WASHINGTON — Since returning from their summer recess, House conservatives have wasted no time showing just how tough they can make life for Speaker Paul Ryan — and for Democrat Hillary Clinton, if she becomes president.
Conservatives look determined to force a vote in the coming days to impeach the head of the IRS despite deep misgivings among other Republicans about such a pre-election move.
They’re pressuring Ryan to oppose a deal taking shape in the Senate on must-pass legislation to keep the government open.
And they’re promising to keep investigating Clinton’s email issues even if she ends up in the White House. Some conservatives are even saying openly that impeachment hearings should be an option against Clinton.
“There probably ought to be,” said Rep. Mo Brooks, R-Ala.
Together, the dynamics underscore the competing pressures that could confront Clinton and Ryan in a new era of divided government if she beats Republican Donald Trump on Nov. 8, and Ryan, R-Wis., is re-elected speaker in January.
Their relationship faces deep constraints even before it begins, in part because of a single group of people: the several dozen deeply conservative lawmakers who are keeping Ryan on a short leash and who are among the Republicans pushing for investigations of Clinton.
“If Hillary Clinton is elected president this Congress has to reassert itself in the path that the founding fathers imagined,” said Rep. Steve King, R-Iowa. It was an echo of the frequent observation from House Republicans who lament that Congress has ceded its constitutional authority under President Barack Obama.
“If I’m Paul Ryan I would be positioning myself to assert this power that Congress legitimately has,” King added. “I would put a statement out there that we will use the power of the purse and we will stare down any president that wants to defy the will of the people, and we’re not going to be swayed by public criticism.”
For Ryan, who became speaker a year ago after his predecessor resigned under pressure from the right, such comments serve notice that conservatives will be watching closely to see how he interacts with a President Clinton.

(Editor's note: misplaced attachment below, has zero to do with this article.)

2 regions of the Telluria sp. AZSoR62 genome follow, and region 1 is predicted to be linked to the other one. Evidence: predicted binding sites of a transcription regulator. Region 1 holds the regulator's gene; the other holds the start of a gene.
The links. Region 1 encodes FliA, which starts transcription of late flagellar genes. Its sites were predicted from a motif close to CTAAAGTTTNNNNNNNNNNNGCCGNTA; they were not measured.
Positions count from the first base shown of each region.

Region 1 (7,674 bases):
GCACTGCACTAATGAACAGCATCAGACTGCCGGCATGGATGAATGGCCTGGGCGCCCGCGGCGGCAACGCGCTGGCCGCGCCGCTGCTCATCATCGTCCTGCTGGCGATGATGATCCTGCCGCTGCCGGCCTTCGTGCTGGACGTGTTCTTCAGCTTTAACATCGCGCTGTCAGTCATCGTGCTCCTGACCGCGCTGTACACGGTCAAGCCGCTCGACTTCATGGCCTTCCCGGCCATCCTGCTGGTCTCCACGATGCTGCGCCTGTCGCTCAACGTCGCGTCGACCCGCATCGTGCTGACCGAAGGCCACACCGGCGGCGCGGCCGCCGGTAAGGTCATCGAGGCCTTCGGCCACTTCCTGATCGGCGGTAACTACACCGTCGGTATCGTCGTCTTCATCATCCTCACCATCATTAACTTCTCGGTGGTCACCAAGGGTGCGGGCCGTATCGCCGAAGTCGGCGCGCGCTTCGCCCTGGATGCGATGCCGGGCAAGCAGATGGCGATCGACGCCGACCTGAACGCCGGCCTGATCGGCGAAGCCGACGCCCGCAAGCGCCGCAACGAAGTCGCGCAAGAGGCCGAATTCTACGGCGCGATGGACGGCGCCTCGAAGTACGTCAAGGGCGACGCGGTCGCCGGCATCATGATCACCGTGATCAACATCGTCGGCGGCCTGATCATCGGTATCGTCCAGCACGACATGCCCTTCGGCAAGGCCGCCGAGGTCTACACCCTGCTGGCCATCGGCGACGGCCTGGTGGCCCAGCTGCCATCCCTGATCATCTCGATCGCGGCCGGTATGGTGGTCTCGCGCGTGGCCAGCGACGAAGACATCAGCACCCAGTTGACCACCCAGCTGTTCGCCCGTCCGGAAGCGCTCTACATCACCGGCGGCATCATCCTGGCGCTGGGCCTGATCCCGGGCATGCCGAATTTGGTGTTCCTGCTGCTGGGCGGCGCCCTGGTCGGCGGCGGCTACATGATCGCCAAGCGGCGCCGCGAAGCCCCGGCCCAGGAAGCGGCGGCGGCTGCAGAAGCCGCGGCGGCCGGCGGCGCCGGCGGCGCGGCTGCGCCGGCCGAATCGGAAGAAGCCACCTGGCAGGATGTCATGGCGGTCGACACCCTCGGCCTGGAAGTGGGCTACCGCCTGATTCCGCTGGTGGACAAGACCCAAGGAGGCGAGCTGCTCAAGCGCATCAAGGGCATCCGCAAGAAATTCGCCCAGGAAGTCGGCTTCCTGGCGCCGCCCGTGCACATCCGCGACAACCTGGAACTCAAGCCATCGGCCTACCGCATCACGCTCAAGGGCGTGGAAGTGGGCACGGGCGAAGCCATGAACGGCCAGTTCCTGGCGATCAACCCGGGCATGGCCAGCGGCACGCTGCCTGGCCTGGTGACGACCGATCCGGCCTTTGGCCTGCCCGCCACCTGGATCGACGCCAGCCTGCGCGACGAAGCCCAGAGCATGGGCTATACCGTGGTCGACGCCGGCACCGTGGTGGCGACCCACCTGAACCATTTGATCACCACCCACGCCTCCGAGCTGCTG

The immediate challenge, though, is navigating the remainder of the year without alienating conservatives in the House who will be necessary for his re-election as speaker.
For now Ryan has enjoyed remarkable success in retaining the backing of these hard-to-please lawmakers, but this has required a delicate approach to some demands that establishment-aligned Republicans in his conference consider unreasonable, such as opposition to a short-term budget deal and the impeachment of John Koskinen, the Internal Revenue Service commissioner.
Conservatives say Koskinen impeded an investigation related to tea party groups seeking tax exemptions. But leadership has balked at convening impeachment proceedings, so now conservatives are threatening a procedural maneuver that would force a floor vote.
The prospect alarms other Republicans, especially those closely tracking down-ballot races.
“I think there’s a realization that that sort of action would not be helpful at this point in the campaign,” said Sen. Roger Wicker of Mississippi, who heads the Senate Republicans’ campaign arm.
Ryan has remained neutral on the IRS impeachment and has promised to let the House work its will if it comes to a vote. He has not criticized members of the hard-right House Freedom Caucus over the plan or sought to dissuade them. Ryan and others are keenly aware that the conservative bloc is likely to be even stronger in the House next year because 10 or more House Republicans are likely to lose their seats in November, and the ones who remain will include the most conservative.
Ryan has no obvious competitor as speaker, and few expect he will face a real challenge. Yet to win re-election in a closely divided House he will be able to afford only limited defections, and some conservatives are playing coy about whether they will back him come January. “It’s too early to tell,” said Rep. Mark Meadows, R-N.C.
As for Clinton, the House has spent two years investigating her role in the 2012 attacks in Benghazi, Libya, when she was secretary of state and her use of a personal email server to handle sensitive information. Yet neither that expenditure of time nor the FBI’s decision not to pursue criminal charges has dimmed the desire for further investigations, including of whether Clinton lied to Congress.
“I think you investigate Hillary Clinton based on what has happened irregardless of whether she runs for president or is elected president,” Meadows said, “because it’s all about accountability.”
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